[Not] Finding Vann’s Quarters: Landscape Dynamics and the Archaeology of the Subaltern on a 19th Century Cherokee Plantation
Author(s): Travis Williams
Historical archaeologists, to varying degrees, have long been interested in researching the lives of people from the past who left little (and about whom little was left) in the form of textual documentation. In North America and beyond, such interests most often take the form of archaeology of slavery and bondage. Unfortunately, the forces that conspired to prevent the voices of enslaved peoples from entering the historical record (i.e., colonialism, racialization, ethnocentrism, capitalism) have also contributed to the obfuscation or destruction of the material records those peoples left behind. This poster presents findings from research in the context of destruction and its implications for our capacity to understand the past. Through the juxtaposition of historical surveys, decades of aerial photographs, and contemporary, computer-generated map projections, this poster explores the landscape dynamics of an early 19th century plantation in the then heart of Cherokee country, contemporary Northwest Georgia. It documents the researcher’s unsuccessful attempts to find and document a specific slave community, and, more importantly, what can be learned from such a research endeavor.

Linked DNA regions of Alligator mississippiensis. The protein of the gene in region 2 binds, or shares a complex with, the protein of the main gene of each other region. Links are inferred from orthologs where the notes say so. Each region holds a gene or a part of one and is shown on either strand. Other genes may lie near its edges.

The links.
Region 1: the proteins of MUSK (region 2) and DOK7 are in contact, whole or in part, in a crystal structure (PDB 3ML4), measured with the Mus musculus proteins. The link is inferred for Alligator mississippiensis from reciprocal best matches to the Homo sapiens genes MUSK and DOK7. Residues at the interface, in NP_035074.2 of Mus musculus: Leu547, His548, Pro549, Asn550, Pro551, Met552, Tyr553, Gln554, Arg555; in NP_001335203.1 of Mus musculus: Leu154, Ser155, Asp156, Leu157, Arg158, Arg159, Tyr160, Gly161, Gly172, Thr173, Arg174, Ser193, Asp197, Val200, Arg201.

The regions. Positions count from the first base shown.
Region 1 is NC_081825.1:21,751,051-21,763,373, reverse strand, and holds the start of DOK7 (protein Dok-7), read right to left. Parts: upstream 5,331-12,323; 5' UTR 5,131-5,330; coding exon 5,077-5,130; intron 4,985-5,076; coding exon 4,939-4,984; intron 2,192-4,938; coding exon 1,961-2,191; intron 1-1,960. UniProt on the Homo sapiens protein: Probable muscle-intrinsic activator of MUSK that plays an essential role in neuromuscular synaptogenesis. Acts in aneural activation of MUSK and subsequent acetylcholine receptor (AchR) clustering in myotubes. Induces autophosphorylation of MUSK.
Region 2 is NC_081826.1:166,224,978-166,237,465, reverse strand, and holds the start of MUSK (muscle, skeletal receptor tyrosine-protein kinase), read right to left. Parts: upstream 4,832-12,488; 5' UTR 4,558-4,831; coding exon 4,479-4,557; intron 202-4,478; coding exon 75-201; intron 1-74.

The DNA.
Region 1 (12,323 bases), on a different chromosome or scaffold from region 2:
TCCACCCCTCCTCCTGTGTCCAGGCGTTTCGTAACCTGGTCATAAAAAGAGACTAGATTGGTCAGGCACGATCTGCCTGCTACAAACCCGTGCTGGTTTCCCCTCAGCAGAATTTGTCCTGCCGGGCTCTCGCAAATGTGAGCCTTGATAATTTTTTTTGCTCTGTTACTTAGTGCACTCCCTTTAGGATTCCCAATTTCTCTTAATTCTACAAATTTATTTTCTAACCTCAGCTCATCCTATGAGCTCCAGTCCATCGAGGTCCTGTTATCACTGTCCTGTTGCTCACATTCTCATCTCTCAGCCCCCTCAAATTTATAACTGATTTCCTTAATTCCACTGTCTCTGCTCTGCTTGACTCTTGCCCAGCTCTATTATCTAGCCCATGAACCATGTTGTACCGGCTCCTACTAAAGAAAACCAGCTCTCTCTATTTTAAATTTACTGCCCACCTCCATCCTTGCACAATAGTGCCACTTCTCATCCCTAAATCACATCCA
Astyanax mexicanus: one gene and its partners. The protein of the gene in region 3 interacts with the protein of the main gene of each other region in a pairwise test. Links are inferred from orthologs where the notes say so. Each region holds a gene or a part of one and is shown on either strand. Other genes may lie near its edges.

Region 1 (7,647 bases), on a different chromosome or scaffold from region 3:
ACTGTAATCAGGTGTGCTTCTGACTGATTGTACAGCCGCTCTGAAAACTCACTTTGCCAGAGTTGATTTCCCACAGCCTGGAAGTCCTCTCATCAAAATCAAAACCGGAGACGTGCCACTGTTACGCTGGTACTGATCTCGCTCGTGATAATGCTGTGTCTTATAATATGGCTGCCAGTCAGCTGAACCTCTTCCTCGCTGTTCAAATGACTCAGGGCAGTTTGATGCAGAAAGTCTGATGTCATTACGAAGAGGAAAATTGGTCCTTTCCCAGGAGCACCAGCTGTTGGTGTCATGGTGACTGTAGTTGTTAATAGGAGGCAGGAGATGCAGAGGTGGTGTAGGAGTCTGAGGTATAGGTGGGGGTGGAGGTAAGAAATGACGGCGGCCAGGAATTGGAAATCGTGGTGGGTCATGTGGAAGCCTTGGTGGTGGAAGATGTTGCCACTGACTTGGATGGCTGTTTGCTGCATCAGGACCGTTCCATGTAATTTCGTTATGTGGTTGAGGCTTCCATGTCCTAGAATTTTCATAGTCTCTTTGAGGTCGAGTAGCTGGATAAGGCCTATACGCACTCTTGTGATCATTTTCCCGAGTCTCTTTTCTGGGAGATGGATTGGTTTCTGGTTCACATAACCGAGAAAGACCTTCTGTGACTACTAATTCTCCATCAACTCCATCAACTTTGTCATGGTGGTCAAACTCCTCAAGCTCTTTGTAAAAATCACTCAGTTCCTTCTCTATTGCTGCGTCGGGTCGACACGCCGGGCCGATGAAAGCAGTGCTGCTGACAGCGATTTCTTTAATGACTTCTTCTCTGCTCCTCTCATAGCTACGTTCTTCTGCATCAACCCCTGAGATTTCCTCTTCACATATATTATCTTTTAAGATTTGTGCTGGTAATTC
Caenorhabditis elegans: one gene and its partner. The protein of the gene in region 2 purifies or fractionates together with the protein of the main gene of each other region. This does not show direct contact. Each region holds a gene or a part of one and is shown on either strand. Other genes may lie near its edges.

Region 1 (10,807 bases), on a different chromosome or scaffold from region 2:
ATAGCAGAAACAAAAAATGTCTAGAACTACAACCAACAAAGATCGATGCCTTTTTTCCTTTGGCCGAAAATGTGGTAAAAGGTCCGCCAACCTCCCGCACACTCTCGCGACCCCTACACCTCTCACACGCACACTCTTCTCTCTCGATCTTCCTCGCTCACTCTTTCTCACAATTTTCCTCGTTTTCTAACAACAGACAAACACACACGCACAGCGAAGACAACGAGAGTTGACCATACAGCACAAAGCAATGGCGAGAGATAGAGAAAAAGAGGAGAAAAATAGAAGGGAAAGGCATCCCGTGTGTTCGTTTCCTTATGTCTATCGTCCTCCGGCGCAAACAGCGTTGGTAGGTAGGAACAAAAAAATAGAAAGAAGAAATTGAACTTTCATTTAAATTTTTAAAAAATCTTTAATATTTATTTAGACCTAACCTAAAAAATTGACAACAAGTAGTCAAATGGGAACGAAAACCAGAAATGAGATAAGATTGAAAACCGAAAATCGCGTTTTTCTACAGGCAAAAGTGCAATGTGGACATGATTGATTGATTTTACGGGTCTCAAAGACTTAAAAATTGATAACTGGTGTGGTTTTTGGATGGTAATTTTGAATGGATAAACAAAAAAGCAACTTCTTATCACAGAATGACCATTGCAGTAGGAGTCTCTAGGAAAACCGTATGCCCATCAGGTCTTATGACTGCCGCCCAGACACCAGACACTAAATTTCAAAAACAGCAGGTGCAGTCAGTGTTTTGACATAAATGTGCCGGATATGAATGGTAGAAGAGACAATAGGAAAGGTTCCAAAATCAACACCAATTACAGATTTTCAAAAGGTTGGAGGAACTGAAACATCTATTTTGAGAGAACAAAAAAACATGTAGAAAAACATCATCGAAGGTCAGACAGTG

Cite this Record
[Not] Finding Vann’s Quarters: Landscape Dynamics and the Archaeology of the Subaltern on a 19th Century Cherokee Plantation. Travis Williams. Presented at The 81st Annual Meeting of the Society for American Archaeology, Orlando, Florida. 2016 ( tDAR id: 405265)
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min long: -91.274; min lat: 24.847 ; max long: -72.642; max lat: 36.386 ;